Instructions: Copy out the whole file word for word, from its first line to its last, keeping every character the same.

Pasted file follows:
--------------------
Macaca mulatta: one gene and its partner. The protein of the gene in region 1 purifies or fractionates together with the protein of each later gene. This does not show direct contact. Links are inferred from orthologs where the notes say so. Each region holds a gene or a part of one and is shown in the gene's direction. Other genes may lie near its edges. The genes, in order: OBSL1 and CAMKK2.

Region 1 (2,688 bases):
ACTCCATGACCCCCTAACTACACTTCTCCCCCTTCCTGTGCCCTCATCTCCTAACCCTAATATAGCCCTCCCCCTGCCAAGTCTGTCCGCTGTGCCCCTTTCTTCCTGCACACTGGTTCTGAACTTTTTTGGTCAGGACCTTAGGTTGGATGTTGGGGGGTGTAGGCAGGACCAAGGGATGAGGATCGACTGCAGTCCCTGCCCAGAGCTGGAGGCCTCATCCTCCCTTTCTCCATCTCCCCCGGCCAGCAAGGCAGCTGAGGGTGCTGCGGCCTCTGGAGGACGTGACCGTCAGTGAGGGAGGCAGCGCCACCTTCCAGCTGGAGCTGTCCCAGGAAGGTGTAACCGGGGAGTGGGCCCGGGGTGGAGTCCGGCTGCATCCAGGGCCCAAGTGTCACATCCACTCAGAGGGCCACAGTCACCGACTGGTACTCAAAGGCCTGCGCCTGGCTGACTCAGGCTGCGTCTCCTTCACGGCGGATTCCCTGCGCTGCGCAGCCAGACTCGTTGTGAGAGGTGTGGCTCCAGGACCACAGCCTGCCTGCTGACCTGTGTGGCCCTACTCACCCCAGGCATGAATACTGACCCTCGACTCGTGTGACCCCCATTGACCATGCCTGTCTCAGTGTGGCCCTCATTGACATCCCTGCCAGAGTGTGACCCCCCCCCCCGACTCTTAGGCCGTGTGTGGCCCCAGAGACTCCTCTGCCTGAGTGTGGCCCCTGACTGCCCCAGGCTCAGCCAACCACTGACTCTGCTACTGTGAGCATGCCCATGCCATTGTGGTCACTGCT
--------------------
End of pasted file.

Macaca mulatta: one gene and its partner. The protein of the gene in region 1 purifies or fractionates together with the protein of each later gene. This does not show direct contact. Links are inferred from orthologs where the notes say so. Each region holds a gene or a part of one and is shown in the gene's direction. Other genes may lie near its edges. The genes, in order: OBSL1 and CAMKK2.

Region 1 (2,688 bases):
ACTCCATGACCCCCTAACTACACTTCTCCCCCTTCCTGTGCCCTCATCTCCTAACCCTAATATAGCCCTCCCCCTGCCAAGTCTGTCCGCTGTGCCCCTTTCTTCCTGCACACTGGTTCTGAACTTTTTTGGTCAGGACCTTAGGTTGGATGTTGGGGGGTGTAGGCAGGACCAAGGGATGAGGATCGACTGCAGTCCCTGCCCAGAGCTGGAGGCCTCATCCTCCCTTTCTCCATCTCCCCCGGCCAGCAAGGCAGCTGAGGGTGCTGCGGCCTCTGGAGGACGTGACCGTCAGTGAGGGAGGCAGCGCCACCTTCCAGCTGGAGCTGTCCCAGGAAGGTGTAACCGGGGAGTGGGCCCGGGGTGGAGTCCGGCTGCATCCAGGGCCCAAGTGTCACATCCACTCAGAGGGCCACAGTCACCGACTGGTACTCAAAGGCCTGCGCCTGGCTGACTCAGGCTGCGTCTCCTTCACGGCGGATTCCCTGCGCTGCGCAGCCAGACTCGTTGTGAGAGGTGTGGCTCCAGGACCACAGCCTGCCTGCTGACCTGTGTGGCCCTACTCACCCCAGGCATGAATACTGACCCTCGACTCGTGTGACCCCCATTGACCATGCCTGTCTCAGTGTGGCCCTCATTGACATCCCTGCCAGAGTGTGACCCCCCCCCCCGACTCTTAGGCCGTGTGTGGCCCCAGAGACTCCTCTGCCTGAGTGTGGCCCCTGACTGCCCCAGGCTCAGCCAACCACTGACTCTGCTACTGTGAGCATGCCCATGCCATTGTGGTCACTGCT